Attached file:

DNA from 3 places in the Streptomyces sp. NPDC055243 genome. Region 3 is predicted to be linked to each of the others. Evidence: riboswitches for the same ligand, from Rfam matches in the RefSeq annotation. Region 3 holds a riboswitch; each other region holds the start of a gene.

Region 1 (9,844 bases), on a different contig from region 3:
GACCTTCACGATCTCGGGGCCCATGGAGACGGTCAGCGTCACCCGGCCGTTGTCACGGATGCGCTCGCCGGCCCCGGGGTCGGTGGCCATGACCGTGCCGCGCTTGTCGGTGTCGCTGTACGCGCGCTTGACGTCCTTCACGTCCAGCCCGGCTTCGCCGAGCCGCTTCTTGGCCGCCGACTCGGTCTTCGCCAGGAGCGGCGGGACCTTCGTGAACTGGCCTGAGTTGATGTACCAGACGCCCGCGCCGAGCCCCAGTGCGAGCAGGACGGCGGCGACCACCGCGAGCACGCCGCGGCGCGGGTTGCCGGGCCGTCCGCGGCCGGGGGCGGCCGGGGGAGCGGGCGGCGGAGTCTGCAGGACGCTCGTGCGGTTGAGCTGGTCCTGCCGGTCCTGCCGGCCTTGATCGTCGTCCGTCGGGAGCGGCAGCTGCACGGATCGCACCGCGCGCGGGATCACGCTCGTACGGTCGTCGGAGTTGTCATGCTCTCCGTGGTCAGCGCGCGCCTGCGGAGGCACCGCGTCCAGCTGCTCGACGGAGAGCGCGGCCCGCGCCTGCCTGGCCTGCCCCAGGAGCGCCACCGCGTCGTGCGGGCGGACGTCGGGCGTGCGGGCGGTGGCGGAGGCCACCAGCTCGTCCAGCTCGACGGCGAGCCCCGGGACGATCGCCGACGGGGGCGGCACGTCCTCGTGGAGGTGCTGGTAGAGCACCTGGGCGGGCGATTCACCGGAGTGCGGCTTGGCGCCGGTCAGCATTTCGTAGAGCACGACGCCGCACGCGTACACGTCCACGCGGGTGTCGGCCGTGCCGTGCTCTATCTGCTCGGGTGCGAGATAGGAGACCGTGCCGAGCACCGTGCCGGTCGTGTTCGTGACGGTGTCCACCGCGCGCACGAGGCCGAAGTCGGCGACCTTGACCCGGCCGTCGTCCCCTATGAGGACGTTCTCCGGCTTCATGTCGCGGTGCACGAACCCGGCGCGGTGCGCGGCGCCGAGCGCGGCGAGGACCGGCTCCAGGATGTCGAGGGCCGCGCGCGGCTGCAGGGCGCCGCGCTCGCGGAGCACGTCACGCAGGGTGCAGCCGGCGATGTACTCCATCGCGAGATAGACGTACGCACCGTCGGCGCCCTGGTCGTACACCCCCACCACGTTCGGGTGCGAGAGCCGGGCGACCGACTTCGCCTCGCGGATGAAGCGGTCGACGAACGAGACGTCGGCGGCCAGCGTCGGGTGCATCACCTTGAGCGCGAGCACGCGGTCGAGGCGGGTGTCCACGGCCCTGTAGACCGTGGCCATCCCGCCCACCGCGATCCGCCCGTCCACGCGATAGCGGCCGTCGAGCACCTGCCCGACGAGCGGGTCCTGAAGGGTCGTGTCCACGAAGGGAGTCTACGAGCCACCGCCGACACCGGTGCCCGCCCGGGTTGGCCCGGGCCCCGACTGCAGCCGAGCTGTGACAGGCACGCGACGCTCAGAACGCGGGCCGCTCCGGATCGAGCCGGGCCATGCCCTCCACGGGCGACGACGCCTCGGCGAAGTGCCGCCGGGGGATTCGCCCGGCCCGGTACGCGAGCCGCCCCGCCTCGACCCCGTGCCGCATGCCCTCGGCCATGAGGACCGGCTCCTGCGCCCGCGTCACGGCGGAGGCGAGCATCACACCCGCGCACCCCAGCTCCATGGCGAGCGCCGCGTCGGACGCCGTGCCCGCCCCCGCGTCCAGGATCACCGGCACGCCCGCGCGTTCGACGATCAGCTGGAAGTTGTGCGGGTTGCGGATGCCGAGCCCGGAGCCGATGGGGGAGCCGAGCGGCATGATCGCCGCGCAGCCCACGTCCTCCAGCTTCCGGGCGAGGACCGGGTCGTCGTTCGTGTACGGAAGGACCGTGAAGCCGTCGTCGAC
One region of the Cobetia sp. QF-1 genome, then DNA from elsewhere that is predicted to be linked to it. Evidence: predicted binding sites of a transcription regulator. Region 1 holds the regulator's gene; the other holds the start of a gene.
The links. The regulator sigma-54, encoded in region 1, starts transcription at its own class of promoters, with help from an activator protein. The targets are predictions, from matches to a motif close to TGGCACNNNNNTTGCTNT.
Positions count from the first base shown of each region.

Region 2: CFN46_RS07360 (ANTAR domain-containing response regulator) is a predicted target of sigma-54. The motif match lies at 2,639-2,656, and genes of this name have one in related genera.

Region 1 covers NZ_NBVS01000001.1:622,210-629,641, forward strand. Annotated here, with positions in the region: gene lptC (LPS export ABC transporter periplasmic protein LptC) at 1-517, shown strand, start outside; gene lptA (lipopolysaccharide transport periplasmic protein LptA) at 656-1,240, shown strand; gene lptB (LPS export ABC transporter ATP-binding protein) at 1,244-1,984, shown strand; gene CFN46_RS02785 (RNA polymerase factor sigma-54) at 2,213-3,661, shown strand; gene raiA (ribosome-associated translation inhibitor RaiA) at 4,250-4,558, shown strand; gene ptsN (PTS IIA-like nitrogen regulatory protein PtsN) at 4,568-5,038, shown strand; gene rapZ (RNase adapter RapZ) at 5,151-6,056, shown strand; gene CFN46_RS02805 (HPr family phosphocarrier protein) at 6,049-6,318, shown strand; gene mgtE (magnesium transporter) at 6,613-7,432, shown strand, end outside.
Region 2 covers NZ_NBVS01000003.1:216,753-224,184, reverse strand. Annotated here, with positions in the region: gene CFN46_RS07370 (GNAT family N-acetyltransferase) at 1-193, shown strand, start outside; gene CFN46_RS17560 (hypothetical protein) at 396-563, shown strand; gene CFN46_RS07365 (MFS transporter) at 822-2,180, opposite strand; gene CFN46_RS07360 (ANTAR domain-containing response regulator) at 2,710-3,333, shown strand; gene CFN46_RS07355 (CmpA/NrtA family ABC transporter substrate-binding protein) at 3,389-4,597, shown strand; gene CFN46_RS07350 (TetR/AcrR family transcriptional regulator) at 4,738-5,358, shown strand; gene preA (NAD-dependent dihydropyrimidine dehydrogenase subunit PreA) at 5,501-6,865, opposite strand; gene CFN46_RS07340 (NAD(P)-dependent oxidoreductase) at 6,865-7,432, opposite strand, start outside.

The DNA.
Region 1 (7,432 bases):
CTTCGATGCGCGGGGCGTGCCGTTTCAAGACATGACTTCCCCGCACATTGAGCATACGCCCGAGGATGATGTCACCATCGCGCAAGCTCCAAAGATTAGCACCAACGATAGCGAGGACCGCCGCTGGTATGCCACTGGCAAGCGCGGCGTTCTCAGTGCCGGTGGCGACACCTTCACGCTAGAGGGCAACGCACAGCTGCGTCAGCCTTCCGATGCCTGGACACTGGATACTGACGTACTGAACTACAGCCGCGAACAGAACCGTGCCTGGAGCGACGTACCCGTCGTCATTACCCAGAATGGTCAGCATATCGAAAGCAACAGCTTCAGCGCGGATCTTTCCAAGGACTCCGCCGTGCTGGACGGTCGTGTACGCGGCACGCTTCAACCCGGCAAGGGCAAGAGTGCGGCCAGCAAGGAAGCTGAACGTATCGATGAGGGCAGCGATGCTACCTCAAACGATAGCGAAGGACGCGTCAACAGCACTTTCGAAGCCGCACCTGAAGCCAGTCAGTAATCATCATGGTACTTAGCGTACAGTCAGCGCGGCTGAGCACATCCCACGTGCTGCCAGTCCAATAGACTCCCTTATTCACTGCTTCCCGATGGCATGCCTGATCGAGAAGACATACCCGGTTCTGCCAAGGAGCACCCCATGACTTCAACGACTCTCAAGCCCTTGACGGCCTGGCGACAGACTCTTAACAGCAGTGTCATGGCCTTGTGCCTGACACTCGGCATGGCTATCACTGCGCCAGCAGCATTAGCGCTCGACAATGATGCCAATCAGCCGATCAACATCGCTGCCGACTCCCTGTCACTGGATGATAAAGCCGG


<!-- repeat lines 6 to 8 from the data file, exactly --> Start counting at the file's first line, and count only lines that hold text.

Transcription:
Positions count from the first base shown of each region.

Region 2: CFN46_RS07360 (ANTAR domain-containing response regulator) is a predicted target of sigma-54. The motif match lies at 2,639-2,656, and genes of this name have one in related genera.

Region 1 covers NZ_NBVS01000001.1:622,210-629,641, forward strand. Annotated here, with positions in the region: gene lptC (LPS export ABC transporter periplasmic protein LptC) at 1-517, shown strand, start outside; gene lptA (lipopolysaccharide transport periplasmic protein LptA) at 656-1,240, shown strand; gene lptB (LPS export ABC transporter ATP-binding protein) at 1,244-1,984, shown strand; gene CFN46_RS02785 (RNA polymerase factor sigma-54) at 2,213-3,661, shown strand; gene raiA (ribosome-associated translation inhibitor RaiA) at 4,250-4,558, shown strand; gene ptsN (PTS IIA-like nitrogen regulatory protein PtsN) at 4,568-5,038, shown strand; gene rapZ (RNase adapter RapZ) at 5,151-6,056, shown strand; gene CFN46_RS02805 (HPr family phosphocarrier protein) at 6,049-6,318, shown strand; gene mgtE (magnesium transporter) at 6,613-7,432, shown strand, end outside.